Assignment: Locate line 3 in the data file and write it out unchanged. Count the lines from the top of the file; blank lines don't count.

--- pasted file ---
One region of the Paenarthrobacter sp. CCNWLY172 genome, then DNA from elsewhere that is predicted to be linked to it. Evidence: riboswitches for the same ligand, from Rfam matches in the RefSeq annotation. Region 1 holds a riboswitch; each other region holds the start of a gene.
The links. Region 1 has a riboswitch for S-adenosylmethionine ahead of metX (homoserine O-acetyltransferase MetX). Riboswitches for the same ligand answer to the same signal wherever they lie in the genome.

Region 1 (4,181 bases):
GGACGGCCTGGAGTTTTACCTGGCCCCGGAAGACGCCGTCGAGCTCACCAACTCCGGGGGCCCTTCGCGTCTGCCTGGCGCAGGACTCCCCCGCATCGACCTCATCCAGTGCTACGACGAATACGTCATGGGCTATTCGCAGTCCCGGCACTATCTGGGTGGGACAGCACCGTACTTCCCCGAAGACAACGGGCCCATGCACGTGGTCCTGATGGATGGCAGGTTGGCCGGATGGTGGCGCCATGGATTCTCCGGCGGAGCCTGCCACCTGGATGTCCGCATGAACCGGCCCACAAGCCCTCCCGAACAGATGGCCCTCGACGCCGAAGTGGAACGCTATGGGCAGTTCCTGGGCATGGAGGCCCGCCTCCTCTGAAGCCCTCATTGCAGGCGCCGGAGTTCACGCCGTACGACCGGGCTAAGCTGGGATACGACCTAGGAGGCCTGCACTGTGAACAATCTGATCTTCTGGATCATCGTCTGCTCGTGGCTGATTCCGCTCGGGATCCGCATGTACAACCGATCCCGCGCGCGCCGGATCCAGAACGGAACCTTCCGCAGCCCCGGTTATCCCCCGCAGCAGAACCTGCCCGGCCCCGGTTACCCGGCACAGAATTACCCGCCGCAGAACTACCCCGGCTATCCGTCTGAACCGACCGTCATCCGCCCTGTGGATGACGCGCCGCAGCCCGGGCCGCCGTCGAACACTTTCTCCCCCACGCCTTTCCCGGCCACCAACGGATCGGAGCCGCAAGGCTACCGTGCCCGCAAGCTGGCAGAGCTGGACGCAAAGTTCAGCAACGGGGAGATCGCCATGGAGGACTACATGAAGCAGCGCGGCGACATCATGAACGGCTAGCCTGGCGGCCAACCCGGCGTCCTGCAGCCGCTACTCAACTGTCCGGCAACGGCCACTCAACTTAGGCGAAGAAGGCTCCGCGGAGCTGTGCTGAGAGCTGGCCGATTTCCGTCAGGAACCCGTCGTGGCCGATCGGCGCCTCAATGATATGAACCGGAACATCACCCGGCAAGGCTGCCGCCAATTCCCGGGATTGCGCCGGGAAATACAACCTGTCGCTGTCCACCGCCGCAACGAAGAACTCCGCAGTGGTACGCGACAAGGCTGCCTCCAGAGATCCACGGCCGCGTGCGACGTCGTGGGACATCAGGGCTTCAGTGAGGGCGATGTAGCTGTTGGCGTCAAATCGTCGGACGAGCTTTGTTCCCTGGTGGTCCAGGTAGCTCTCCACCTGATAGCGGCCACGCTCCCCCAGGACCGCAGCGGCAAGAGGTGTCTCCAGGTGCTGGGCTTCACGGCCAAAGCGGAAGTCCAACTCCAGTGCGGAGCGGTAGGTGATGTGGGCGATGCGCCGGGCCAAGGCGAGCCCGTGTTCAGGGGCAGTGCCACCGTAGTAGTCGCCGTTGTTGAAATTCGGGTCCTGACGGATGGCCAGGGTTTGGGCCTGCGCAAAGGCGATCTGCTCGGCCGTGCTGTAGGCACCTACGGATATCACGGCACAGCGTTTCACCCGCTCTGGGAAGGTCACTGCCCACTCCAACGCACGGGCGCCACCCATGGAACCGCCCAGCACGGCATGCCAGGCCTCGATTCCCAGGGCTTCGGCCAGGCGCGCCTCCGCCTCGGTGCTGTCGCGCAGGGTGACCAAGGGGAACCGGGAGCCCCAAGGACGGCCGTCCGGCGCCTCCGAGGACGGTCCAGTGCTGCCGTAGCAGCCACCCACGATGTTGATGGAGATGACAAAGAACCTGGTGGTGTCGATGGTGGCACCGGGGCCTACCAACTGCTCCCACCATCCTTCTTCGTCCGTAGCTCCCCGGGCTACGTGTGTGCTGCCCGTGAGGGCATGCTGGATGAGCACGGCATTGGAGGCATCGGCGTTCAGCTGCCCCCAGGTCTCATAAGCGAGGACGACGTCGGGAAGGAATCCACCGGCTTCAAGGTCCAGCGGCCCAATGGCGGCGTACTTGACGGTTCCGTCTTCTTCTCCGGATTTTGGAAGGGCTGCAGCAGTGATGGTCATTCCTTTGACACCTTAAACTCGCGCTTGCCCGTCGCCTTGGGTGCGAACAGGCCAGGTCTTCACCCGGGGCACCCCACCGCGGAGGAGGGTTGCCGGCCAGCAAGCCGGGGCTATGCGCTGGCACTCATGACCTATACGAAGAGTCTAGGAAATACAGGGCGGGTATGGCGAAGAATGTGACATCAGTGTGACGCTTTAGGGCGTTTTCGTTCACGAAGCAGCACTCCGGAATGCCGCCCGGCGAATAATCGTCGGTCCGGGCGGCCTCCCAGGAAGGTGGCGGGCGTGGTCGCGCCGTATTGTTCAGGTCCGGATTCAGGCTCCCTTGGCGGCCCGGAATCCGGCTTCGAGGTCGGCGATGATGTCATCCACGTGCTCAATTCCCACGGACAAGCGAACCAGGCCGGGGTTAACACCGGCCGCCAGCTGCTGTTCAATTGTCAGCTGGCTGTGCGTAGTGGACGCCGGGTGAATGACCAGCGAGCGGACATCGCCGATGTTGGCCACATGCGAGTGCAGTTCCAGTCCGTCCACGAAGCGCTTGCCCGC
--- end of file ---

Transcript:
Region 1 (4,181 bases):